Well, I’ve made it for a week or so into National Poetry Month, following their challenge along with WordxWord and adapting when their ideas don’t quite fit. I fiture a prompt is like a recipe, to guide, not restrict. So I’ve been playing with their daily challenges.
In the last few days I’ve thought of my brother and sister, and a dance tradition centuries old that I met at my old college, … and the first months when I started writing on my own, and the stories I used to write on long summer nights in my Berkshires Week days … and then heirloom corn and wild blueberries … and times with my grandfather and my dad.
Today the 30/30 prompt is soap bubbles, and NaPoWriMo’s challenge is to say something you are afraid to say — which I have translated here as the idea of learning how to say what I am afraid to say, and thinking of the people who taught me how.
So this one is for my mom, who, like all my family, means more than I can put into words, but I’m trying, for the warmth of it.
You are with me always, blowing bubbles,
painting bass wood for a jigsaw puzzle,
high on a snow storm and singing a descant
when I am kneading my own small round of dough
and letting it rise again in my own small bowl
to fill with brown sugar and cinnamon …
Ray Charles — Peter, Paul and Mary — Hair
— the glory of yours thick and butter-brown
held in a bandana — have I ever told you
how beautiful you are? I keep on trying,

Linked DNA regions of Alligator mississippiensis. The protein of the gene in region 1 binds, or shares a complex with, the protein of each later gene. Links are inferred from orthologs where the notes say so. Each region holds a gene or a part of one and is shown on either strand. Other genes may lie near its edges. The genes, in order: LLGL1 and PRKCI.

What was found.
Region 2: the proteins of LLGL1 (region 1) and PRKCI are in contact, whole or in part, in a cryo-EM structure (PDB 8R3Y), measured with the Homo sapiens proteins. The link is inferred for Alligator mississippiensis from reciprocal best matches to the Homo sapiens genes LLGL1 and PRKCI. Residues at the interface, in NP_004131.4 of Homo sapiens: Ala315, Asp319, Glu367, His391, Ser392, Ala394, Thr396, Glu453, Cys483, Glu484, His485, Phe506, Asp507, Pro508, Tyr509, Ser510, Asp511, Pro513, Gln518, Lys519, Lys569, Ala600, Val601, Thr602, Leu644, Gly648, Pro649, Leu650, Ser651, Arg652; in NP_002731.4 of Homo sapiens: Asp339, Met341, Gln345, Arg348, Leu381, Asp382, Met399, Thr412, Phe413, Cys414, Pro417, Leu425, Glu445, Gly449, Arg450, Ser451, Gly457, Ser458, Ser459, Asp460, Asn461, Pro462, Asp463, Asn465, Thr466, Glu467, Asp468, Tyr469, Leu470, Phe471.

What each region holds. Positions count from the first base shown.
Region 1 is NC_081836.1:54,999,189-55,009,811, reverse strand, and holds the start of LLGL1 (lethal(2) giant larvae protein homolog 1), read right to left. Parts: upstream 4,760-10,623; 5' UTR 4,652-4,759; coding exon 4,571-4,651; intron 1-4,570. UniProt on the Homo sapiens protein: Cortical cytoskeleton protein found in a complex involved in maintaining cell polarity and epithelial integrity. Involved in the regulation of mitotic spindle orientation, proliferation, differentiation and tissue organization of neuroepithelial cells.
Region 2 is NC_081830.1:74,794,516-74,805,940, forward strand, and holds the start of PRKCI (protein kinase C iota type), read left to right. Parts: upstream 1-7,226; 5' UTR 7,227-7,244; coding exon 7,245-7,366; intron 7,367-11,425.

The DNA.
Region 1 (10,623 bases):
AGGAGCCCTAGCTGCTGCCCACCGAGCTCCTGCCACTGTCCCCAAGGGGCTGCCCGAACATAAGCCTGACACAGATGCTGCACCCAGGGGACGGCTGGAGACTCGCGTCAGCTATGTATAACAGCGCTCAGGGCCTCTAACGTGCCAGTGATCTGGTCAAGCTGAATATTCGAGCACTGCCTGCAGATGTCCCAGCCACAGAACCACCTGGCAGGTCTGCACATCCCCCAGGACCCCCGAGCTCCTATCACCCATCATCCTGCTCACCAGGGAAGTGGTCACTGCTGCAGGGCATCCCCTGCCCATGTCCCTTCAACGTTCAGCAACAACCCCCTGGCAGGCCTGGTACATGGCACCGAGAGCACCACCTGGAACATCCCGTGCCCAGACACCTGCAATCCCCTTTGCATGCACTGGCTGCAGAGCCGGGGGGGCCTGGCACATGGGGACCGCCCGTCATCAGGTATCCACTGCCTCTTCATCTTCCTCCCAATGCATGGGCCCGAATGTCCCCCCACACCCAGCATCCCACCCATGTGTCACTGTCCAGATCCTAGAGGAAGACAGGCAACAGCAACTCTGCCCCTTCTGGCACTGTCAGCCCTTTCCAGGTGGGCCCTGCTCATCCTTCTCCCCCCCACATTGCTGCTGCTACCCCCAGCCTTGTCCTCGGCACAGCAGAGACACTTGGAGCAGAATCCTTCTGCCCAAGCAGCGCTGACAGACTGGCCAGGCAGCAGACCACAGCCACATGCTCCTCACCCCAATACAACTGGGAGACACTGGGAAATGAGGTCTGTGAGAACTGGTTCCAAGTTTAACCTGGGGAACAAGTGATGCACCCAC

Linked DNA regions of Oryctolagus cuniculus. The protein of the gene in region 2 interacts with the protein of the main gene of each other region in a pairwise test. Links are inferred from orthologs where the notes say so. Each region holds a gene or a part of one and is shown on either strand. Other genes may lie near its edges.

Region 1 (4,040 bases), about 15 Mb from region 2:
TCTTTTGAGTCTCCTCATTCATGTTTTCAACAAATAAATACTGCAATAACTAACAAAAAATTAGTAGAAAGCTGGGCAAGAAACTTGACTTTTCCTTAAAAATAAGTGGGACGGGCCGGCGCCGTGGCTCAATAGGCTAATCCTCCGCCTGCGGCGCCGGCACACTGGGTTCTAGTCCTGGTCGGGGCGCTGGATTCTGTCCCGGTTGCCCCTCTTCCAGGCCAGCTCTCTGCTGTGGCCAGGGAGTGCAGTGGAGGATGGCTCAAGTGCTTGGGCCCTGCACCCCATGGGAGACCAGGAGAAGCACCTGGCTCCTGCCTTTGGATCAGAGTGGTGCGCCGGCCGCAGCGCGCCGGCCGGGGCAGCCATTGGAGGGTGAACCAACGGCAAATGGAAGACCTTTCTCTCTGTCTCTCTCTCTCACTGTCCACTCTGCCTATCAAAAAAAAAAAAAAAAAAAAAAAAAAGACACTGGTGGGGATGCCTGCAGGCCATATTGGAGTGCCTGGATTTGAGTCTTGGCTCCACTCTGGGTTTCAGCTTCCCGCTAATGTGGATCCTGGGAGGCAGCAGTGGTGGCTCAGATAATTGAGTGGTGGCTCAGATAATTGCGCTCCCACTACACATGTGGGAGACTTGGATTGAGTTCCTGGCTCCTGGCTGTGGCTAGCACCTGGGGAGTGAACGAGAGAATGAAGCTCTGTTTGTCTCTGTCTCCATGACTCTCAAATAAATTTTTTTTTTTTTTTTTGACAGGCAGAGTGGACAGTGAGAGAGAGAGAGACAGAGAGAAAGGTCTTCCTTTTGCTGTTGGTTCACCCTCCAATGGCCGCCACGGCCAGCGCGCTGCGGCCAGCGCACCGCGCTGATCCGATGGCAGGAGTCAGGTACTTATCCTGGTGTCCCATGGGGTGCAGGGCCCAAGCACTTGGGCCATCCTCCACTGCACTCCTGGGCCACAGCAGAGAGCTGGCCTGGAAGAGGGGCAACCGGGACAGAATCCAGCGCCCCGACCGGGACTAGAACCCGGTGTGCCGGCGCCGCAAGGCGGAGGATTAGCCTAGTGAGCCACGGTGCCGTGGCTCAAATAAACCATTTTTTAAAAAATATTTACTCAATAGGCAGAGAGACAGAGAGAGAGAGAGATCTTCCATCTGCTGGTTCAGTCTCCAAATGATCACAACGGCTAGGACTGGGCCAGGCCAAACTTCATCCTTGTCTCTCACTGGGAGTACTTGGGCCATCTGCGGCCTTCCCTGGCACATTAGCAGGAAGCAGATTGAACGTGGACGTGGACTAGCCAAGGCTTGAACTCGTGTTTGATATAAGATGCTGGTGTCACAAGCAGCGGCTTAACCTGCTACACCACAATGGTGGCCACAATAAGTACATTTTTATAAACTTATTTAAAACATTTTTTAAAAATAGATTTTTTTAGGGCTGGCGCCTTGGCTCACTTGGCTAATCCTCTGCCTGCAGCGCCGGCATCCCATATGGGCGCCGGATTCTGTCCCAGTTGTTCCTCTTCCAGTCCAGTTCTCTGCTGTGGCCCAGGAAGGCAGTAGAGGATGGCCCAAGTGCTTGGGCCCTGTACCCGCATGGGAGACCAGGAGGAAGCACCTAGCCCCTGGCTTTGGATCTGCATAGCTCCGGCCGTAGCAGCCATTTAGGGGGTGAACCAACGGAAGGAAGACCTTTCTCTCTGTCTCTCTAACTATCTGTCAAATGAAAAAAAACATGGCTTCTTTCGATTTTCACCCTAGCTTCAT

the way you showed me before I could walk
how to trace new growth in the spring woods
and the fall of light in the canopy,
to see shad blow and marsh marigolds
— no, earlier — the deep-throated purple
of skunk cabbage tips melting ice in March,
pussy willow bloom, the shin-deep puddles
you let us wade in, laughing at the mud
in our boots and wicking up our sleeves.
You picked cat-tail shoots for us to taste.
Or, heading into town, talking to neighbors
and people in shops, you shared local history,
old street names and the playful independence
of picnics in your office on the town green,
sitting on the rug and running fingers
through the giant tin of cool glass marbles.
It is an open, sunlit, quiet place
with a wooden bench, here a bright print,
a shelf of old games in their cardboard covers,
the box of kleenex because, you quietly said,
sometimes they are needed — and I knew
why the whir of white noise gently seals
the inner room, so later, when I walked there
on my own with a stack of library books
on a warm evening to sit waiting for you,
I would not overhear the pain you bear
company every day. So many young
minds and voices you have held and tested
with deft insight, as you have taught me
to hold firm. To know the setting point
of raspberry jam. What is essential.
How to say what I am afraid to say,
and when to take the bread out of the oven.
Your bread. I know the recipe by heart.